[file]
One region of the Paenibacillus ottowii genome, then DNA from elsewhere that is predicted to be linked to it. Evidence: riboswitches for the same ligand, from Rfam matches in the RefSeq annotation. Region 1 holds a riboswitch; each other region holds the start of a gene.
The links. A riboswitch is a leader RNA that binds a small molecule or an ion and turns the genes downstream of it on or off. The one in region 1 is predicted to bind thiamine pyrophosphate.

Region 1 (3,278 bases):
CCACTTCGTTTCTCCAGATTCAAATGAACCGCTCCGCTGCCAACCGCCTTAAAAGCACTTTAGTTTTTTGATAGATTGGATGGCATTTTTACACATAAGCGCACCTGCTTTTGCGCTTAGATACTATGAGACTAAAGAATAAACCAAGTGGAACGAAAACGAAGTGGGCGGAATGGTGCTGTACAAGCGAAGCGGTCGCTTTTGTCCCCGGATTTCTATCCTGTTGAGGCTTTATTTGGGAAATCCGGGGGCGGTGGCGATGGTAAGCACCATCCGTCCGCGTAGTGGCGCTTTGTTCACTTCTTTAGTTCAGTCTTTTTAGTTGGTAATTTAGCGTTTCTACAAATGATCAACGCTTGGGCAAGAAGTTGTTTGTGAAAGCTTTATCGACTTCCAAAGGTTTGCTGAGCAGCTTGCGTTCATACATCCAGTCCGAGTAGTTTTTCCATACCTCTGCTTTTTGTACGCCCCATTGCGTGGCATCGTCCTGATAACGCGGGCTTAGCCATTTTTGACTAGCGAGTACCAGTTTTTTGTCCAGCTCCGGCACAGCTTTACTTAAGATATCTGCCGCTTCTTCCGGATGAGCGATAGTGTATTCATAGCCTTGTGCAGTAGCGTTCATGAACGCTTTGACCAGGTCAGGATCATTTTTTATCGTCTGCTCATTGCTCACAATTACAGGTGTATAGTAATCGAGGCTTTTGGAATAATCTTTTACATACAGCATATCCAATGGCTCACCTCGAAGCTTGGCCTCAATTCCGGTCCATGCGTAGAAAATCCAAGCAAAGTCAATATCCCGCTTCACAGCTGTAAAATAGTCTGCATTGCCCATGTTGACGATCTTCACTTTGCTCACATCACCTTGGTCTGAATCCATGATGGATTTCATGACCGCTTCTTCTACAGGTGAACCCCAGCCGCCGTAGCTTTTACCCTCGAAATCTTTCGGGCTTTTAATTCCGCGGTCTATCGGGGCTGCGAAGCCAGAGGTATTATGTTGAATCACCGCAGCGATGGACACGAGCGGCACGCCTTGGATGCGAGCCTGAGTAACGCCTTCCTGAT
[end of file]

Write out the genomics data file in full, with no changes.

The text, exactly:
One region of the Paenibacillus ottowii genome, then DNA from elsewhere that is predicted to be linked to it. Evidence: riboswitches for the same ligand, from Rfam matches in the RefSeq annotation. Region 1 holds a riboswitch; each other region holds the start of a gene.
The links. A riboswitch is a leader RNA that binds a small molecule or an ion and turns the genes downstream of it on or off. The one in region 1 is predicted to bind thiamine pyrophosphate.

Region 1 (3,278 bases):
CCACTTCGTTTCTCCAGATTCAAATGAACCGCTCCGCTGCCAACCGCCTTAAAAGCACTTTAGTTTTTTGATAGATTGGATGGCATTTTTACACATAAGCGCACCTGCTTTTGCGCTTAGATACTATGAGACTAAAGAATAAACCAAGTGGAACGAAAACGAAGTGGGCGGAATGGTGCTGTACAAGCGAAGCGGTCGCTTTTGTCCCCGGATTTCTATCCTGTTGAGGCTTTATTTGGGAAATCCGGGGGCGGTGGCGATGGTAAGCACCATCCGTCCGCGTAGTGGCGCTTTGTTCACTTCTTTAGTTCAGTCTTTTTAGTTGGTAATTTAGCGTTTCTACAAATGATCAACGCTTGGGCAAGAAGTTGTTTGTGAAAGCTTTATCGACTTCCAAAGGTTTGCTGAGCAGCTTGCGTTCATACATCCAGTCCGAGTAGTTTTTCCATACCTCTGCTTTTTGTACGCCCCATTGCGTGGCATCGTCCTGATAACGCGGGCTTAGCCATTTTTGACTAGCGAGTACCAGTTTTTTGTCCAGCTCCGGCACAGCTTTACTTAAGATATCTGCCGCTTCTTCCGGATGAGCGATAGTGTATTCATAGCCTTGTGCAGTAGCGTTCATGAACGCTTTGACCAGGTCAGGATCATTTTTTATCGTCTGCTCATTGCTCACAATTACAGGTGTATAGTAATCGAGGCTTTTGGAATAATCTTTTACATACAGCATATCCAATGGCTCACCTCGAAGCTTGGCCTCAATTCCGGTCCATGCGTAGAAAATCCAAGCAAAGTCAATATCCCGCTTCACAGCTGTAAAATAGTCTGCATTGCCCATGTTGACGATCTTCACTTTGCTCACATCACCTTGGTCTGAATCCATGATGGATTTCATGACCGCTTCTTCTACAGGTGAACCCCAGCCGCCGTAGCTTTTACCCTCGAAATCTTTCGGGCTTTTAATTCCGCGGTCTATCGGGGCTGCGAAGCCAGAGGTATTATGTTGAATCACCGCAGCGATGGACACGAGCGGCACGCCTTGGATGCGAGCCTGAGTAACGCCTTCCTGAT